Blackbirdan online journal of literature and the artsFall 2016  Vol. 15 No. 2
an online journal of literature and the arts
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When My Childless Friend Asks What the Birth Was Like

and I tell her it was a C-section,
she says, At least your vagina is intact.
Intact like a crime scene preserved by yellow tape
or some distant planet too far for us to fuck up
with our soy lattes and exfoliants. Oh, you! I laughed
because she is supposed to be funny. She, the one
who came back from a semester picnicking on the Rhine
to ignore my bloat until I finally blurted baby!
Instead of Congratulations! she said, I figured
you ate a big sandwich for lunch. Big sandwich becomes
the joke behind my back. My baby is a Blimpie,
a five-dollar footlong. She is the cold cut combo
nobody wants. Everyone told me don’t do it,
like having a kid was some kind of habit
you can’t shake. Maybe that was the problem.
My body wasn’t ready for birth, so I had to be sliced open,
stitched and stapled back together like some
unsalvageable sewing project from seventh grade
Home Ec where one of the three Jackies in our class
encircled my middle with the measuring tape,
and exclaimed, You’re so skinny at my seventeen-inch
Scarlett waist. She was also the popular Jackie, the blonde
Jackie, the slutty hoop earrings so big she’d slide them
onto her wrists when they got too heavy Jackie.
They clanged like some neighbor’s endless wind chime
each time she rose her hand with the wrong answer
because she was not afraid to be wrong. In middle school,
where they taught us how to sew boxer shorts, bake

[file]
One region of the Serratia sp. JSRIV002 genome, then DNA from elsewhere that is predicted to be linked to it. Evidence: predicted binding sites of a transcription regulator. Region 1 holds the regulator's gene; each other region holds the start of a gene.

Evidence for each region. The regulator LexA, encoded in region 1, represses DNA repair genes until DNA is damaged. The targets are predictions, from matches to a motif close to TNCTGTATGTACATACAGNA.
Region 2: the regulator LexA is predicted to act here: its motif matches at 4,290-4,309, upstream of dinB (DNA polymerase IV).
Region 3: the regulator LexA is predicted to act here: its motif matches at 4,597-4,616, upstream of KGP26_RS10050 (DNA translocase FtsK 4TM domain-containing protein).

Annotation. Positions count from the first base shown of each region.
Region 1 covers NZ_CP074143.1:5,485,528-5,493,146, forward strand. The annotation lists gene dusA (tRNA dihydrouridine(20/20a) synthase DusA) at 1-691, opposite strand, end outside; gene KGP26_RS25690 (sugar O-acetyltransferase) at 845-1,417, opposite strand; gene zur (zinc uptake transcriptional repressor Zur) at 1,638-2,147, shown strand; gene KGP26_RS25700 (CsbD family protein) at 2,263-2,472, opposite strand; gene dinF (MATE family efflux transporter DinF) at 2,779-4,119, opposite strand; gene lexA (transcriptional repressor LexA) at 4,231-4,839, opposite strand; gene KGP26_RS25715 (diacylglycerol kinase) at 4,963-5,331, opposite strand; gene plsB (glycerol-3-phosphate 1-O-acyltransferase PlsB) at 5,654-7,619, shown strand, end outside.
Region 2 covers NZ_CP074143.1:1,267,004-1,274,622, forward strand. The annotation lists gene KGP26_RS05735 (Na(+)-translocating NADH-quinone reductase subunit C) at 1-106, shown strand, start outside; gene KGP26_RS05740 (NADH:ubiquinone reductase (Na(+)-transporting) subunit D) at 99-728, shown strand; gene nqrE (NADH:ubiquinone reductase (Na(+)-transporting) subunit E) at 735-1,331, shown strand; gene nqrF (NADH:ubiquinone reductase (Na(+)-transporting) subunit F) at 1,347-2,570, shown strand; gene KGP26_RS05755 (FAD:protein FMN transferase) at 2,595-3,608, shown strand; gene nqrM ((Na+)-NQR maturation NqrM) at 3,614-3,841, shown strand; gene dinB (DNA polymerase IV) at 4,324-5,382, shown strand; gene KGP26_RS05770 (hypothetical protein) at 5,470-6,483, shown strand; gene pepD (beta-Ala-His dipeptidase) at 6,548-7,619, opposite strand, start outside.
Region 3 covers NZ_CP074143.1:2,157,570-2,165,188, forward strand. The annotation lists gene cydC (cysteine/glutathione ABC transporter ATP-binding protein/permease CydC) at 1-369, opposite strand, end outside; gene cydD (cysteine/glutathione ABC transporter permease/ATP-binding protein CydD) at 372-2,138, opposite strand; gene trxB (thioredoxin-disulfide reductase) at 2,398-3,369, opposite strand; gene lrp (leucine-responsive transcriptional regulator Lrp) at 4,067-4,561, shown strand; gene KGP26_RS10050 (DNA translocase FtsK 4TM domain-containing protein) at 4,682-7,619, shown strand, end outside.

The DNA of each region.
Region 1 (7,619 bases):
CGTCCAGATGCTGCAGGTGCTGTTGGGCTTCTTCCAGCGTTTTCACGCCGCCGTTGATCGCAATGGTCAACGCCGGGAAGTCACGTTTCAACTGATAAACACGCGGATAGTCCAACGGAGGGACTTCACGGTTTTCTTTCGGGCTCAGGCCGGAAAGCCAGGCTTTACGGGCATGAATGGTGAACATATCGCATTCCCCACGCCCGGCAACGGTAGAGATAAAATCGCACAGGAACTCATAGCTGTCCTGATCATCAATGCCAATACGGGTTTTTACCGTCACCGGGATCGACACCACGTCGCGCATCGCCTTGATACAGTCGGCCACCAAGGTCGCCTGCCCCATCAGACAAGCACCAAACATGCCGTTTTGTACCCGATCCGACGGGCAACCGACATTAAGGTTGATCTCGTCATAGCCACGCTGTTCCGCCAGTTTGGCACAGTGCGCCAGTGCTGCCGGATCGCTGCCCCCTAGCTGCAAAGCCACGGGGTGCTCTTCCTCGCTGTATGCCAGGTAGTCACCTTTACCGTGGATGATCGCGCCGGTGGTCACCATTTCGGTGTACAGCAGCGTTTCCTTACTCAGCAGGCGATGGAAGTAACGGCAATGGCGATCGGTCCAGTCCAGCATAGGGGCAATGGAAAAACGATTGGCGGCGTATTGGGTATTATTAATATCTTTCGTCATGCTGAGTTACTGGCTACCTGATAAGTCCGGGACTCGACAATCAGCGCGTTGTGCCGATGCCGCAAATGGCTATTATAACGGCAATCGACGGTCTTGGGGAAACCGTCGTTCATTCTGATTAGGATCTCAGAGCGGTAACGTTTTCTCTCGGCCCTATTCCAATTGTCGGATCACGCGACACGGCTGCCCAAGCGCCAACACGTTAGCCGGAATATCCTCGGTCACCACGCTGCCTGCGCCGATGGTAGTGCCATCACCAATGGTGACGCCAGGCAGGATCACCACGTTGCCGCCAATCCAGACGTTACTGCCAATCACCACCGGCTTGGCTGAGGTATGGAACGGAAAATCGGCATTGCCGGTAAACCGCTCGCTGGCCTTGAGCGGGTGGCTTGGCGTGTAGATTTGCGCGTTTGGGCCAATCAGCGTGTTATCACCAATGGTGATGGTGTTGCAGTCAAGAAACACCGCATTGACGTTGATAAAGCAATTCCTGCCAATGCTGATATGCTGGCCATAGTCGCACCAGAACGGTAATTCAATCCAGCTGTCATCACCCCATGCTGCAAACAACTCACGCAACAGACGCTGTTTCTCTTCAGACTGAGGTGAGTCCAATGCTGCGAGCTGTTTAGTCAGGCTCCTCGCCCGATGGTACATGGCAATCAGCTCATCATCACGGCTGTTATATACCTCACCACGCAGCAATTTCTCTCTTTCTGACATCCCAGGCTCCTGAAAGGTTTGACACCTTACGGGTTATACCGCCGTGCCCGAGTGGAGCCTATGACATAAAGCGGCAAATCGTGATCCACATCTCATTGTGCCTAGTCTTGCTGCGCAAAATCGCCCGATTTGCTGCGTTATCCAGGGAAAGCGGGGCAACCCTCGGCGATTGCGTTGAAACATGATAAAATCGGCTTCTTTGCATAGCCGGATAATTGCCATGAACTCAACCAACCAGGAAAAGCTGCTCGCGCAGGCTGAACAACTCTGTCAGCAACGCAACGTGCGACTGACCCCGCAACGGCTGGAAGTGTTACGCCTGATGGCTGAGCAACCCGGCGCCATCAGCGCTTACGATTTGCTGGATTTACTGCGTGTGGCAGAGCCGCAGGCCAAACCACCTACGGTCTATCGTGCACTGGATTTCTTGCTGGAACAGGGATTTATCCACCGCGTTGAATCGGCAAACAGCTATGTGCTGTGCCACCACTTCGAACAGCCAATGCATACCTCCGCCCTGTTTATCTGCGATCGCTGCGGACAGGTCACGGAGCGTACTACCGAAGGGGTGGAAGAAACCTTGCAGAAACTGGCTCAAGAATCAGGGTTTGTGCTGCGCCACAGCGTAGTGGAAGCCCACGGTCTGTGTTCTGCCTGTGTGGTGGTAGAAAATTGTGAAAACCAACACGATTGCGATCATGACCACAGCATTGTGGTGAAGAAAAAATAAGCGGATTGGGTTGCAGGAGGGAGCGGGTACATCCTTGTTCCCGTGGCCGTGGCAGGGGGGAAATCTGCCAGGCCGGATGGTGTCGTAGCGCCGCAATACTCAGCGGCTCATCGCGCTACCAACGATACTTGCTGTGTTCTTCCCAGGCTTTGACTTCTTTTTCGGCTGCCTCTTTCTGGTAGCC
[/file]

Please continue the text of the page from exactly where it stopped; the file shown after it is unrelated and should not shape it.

brownies, and loosen a stuck Bundt with a knitting needle,
they skipped the part about sex ed. Still, it takes me
twenty more years to fall pregnant. Everyone says
they’ll bring us food, but the baby comes with no birth,
no tailgate or fanfare, no tweeting #babywatch,
and no one brings us the food they promised.
We head in to triage on Saturday morning,
routine as, say, a car wash, but there is a set of twins
ahead of us. There is always a set of twins these days.
No one wants to come into the world alone. We turn
our bodies into arks against the flood of amnion,
fraternal mates yinned against a yang. We wait
for two and a half episodes of Law & Order.
Motherhood turns out nothing like I expect
it to be. It is chocolate that breaks apart in your mouth
when it is supposed to be melting. It is unwashed hair
and knowing by heart the best TV to watch
at four o’clock in the morning. Still, I would never
call my daughter an accident even though
that’s what she was. Some drunken crash of bodies.
Hips broadsiding a rib. It’s hard to tell who
was at fault, totaling our lives at a T-intersection. O fortitude!
O fanfare! We have become the minor characters
in our own lives. Everyone wants to know
if I’ll be upgrading to a van, but a van is such
a scary car to drive. I want my daughter to grow up
knowing what to fear. Over-full offices, dates
who don’t have enough to say, and trees that vault
too close to the house. I want her to be the kind of virgin
men worship. To make good on their promises. I want women
to praise her wholeness like an untouched cake
that slips crumbless from pan to plate, to dust her
with powdered sugar, shape of all that is right.  

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